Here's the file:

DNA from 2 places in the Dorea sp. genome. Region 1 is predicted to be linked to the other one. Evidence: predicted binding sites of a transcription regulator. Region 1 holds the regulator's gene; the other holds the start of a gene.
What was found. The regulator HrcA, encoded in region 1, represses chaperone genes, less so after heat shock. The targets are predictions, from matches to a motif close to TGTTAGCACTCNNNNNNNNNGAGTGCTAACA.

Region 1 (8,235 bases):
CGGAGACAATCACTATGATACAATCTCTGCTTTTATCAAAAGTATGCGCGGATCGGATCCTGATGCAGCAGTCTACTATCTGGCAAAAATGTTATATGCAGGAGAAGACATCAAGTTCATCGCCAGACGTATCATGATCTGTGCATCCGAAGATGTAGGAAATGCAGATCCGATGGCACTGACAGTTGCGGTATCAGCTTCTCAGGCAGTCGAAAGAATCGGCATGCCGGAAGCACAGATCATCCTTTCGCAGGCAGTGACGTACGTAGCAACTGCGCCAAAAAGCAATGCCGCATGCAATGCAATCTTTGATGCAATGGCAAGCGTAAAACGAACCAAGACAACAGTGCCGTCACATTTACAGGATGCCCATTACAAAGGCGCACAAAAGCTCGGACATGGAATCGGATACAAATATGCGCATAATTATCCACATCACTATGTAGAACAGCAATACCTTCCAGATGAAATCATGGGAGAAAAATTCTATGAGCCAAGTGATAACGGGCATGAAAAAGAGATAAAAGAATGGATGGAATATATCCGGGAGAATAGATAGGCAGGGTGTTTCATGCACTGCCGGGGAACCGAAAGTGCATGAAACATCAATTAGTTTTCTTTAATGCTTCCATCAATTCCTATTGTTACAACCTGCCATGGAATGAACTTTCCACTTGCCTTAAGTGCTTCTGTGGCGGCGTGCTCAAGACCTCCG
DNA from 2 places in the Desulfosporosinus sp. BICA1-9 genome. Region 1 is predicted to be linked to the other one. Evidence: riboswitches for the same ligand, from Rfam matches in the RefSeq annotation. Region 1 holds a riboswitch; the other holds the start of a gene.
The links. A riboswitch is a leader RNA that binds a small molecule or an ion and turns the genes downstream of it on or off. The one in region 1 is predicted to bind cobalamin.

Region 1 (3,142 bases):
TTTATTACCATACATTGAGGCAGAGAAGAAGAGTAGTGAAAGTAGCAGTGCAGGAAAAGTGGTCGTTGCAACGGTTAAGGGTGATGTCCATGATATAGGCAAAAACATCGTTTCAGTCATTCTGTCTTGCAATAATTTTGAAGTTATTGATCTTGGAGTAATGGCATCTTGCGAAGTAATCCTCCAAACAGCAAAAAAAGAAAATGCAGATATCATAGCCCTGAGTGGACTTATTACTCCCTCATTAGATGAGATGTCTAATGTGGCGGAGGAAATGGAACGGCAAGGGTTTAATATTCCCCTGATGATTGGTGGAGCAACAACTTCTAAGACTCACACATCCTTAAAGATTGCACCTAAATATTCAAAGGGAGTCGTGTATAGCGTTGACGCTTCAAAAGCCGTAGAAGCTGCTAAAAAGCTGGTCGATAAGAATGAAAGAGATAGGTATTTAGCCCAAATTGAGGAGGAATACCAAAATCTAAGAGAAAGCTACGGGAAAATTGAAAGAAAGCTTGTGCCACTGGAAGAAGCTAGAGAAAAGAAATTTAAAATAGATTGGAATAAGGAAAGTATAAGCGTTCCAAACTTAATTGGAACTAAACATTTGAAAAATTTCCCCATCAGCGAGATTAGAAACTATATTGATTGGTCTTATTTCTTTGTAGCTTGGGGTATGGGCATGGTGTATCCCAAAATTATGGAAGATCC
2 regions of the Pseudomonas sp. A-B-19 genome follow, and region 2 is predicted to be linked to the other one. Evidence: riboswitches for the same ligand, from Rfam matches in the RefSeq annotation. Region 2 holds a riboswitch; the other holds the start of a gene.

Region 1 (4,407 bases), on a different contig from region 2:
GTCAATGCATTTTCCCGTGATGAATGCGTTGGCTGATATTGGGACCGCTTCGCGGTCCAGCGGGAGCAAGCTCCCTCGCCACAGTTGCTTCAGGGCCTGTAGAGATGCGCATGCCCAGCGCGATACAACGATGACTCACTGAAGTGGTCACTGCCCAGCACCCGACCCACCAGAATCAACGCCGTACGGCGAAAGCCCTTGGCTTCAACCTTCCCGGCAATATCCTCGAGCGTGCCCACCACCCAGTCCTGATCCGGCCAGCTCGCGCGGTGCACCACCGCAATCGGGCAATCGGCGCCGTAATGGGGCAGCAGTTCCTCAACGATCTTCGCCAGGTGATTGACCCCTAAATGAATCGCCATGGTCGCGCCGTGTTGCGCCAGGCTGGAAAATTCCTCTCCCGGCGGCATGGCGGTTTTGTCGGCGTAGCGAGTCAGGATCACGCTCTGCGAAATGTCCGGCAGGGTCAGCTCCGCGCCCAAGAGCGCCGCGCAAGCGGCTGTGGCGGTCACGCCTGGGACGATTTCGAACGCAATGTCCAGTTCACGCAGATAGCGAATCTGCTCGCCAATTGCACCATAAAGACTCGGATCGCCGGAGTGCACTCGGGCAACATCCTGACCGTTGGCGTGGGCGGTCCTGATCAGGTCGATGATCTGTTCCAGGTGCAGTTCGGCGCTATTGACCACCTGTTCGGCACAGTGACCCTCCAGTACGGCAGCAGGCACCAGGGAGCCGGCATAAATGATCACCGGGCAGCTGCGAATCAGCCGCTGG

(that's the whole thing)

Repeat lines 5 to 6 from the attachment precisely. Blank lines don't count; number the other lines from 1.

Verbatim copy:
DNA from 2 places in the Desulfosporosinus sp. BICA1-9 genome. Region 1 is predicted to be linked to the other one. Evidence: riboswitches for the same ligand, from Rfam matches in the RefSeq annotation. Region 1 holds a riboswitch; the other holds the start of a gene.
The links. A riboswitch is a leader RNA that binds a small molecule or an ion and turns the genes downstream of it on or off. The one in region 1 is predicted to bind cobalamin.